Fibromyalgia in Men
While only 10% of patients diagnosed with fibromyalgia are men, some physicians estimate that as much as 20% of the male population suffers from the disorder. Diagnosing fibromyalgia in men is complicated by an unwillingness to visit doctors on the part of men and differences in symptom severity.
According to the best available statistics, fibromyalgia in men is rare. Of the 5 million people in the United States with fibromyalgia, something less than 10% are men. The perception of fibromyalgia as a disorder unique to women is relatively pervasive, with many men indicating that support groups, which often contain women only, can be unfriendly or dismissive of men with fibromyalgia.
Despite the rarity of fibromyalgia in men, the disease can nonetheless affect both genders. Whereas fibromyalgia was once dismissed as an “imaginary” disorder, it is now the case that the disease is often dismissed as nonexistent in men, even by doctors. According to Muhammad B. Yunus, a professor of medicine at the University of Illinois College of Medicine, fibromyalgia is a neurochemical disease of the brain in which individuals show any higher than average amount of the neurotransmitter called substance P and a lower than normal amount of serotonin. Substance P is one of the primary neurotransmitters responsible for signaling pain. While both hormones and genetics seem to play a role in the chemical imbalances that cause fibromyalgia, there is evidence that the disease is not exclusive to women.
As Dr. Yunus points out, “women are more susceptible to pain because estrogen reduces the pain threshold.” In other words, women are more susceptible to chronic pain disorders than are men. Interestingly, this means that fibromyalgia may be even more common in men than is currently suspected and that many cases are missed as a result of a higher threshold for pain that most men have. Additionally, because men are less likely to visit the doctor than women, they’re less likely to receive an accurate diagnosis. In fact, most men only receive diagnosis after months or years of suffering, whereas women wait only a few weeks to seek treatment.
Some physicians estimate that up to 20% of men suffer from fibromyalgia, but that they are under diagnosed due to their unwillingness to visit the doctor. They also point out that the longer an individual puts off visiting the doctor, the more they put themselves at risk for developing complications that can affect work, hobbies, or relationships.
Fibromyalgia Symptoms in Men
Fibromyalgia in men is characterized by the same symptoms as is fibromyalgia in women, but the degree of severity of individual symptoms varies. For instance, men are much less likely than women to express that they “hurt all over.” They are also less likely to have fatigue or to suffer from concomitant chronic fatigue syndrome.
On the other hand, men with fibromyalgia are far more likely to suffer from depression or even be suicidal. According to several studies, men often expressed their symptoms in terms of “feeling broken.” Fibromyalgia symptoms in men are also more likely to include headaches, irritable bowel syndrome, and restless legs syndrome.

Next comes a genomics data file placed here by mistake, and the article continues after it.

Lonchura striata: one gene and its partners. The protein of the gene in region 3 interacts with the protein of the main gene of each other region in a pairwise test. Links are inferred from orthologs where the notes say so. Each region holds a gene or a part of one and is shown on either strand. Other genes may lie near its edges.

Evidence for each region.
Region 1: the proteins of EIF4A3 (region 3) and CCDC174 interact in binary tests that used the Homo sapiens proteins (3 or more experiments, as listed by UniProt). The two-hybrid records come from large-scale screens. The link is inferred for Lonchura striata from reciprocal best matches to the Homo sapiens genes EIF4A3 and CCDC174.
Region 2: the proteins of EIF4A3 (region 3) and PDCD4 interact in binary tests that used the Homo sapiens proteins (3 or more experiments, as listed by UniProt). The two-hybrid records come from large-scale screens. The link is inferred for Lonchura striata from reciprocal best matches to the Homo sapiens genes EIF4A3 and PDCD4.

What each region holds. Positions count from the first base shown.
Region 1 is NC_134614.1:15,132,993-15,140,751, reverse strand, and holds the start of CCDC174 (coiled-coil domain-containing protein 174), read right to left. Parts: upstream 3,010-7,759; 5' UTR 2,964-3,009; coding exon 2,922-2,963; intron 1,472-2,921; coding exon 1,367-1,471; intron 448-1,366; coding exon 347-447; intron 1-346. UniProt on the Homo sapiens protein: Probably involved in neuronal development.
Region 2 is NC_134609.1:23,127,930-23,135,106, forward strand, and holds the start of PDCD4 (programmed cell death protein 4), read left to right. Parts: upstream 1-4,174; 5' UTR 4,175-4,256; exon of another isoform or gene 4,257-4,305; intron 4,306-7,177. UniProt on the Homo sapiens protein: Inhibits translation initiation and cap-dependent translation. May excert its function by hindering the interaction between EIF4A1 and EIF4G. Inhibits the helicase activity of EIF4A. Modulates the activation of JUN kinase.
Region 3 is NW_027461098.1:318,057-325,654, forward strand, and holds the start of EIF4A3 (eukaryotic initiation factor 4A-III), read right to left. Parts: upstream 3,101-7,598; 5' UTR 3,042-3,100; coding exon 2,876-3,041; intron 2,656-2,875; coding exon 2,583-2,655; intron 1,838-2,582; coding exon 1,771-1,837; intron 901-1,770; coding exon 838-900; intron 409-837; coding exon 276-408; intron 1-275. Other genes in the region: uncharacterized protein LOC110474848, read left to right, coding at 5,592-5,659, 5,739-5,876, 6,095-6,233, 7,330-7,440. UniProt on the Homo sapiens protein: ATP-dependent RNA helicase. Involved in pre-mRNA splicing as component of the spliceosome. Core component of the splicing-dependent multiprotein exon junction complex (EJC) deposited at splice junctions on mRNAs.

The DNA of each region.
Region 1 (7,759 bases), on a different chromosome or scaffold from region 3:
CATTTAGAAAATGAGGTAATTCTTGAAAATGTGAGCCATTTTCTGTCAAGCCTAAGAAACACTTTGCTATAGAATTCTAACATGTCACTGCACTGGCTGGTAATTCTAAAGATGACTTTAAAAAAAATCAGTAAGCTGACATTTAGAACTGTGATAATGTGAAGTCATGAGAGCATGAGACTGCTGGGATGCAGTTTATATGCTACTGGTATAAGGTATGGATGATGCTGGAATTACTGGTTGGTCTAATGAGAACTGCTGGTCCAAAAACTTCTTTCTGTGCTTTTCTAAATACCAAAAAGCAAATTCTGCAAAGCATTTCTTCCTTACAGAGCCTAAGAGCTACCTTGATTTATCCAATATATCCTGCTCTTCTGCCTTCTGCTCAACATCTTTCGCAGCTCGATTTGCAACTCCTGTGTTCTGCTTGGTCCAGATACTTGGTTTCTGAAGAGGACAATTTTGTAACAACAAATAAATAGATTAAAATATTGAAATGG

Characterizing the extent and severity of fibromyalgia symptoms in men has been complicated by underreporting and misreporting of symptoms as a result of differences in the way men and women perceive the extent, severity, and types of pain that they are experiencing. While many studies have indicated that fibromyalgia in men is often less severe and of shorter duration, at least one study has indicated that fibromyalgia in men may be more severe depending on how symptoms are quantified. It seems that the way in which a question is asked and the response that a physician expects can both have an impact on whether fibromyalgia is diagnosed in a man.
The treatment of fibromyalgia in men is very similar to the treatment of the disease in women. SSRIs and other antidepressants are the frontline of treatment as they directly a fact of the chemical imbalance that occurs in the brain as the result of fibromyalgia. As in women, Cymbalta is one of the most effective antidepressants as it targets both serotonin and your epinephrine.
Lyrica has also shown tremendous benefit in men. Most men who take his medication report a 60 to 70% reduction in symptoms. Lyrica is particularly effective in reducing pain and discomfort from restless legs syndrome as well as general aches and pains throughout the body by modifying the pain signals in the central nervous system.
Men seem to also derive enhanced benefit from muscle relaxants. This is thought to be partially due to the increased muscle mass in men.
Like women, fibromyalgia in men is responsive to changes in sleep patterns and improves as sleep hygiene improves. Men are also encouraged to keep symptoms diaries because, like women, various environmental factors can exacerbate symptoms.
While the cause of fibromyalgia in men is no better understood than it is in women, the disorder is responsive to similar treatments, which suggests a common mechanism. Due to differences in psychology and physical structure, men often experience the symptoms of fibromyalgia differently than do women. It is important that physicians understand these differences in order to make an accurate diagnosis of fibromyalgia in men.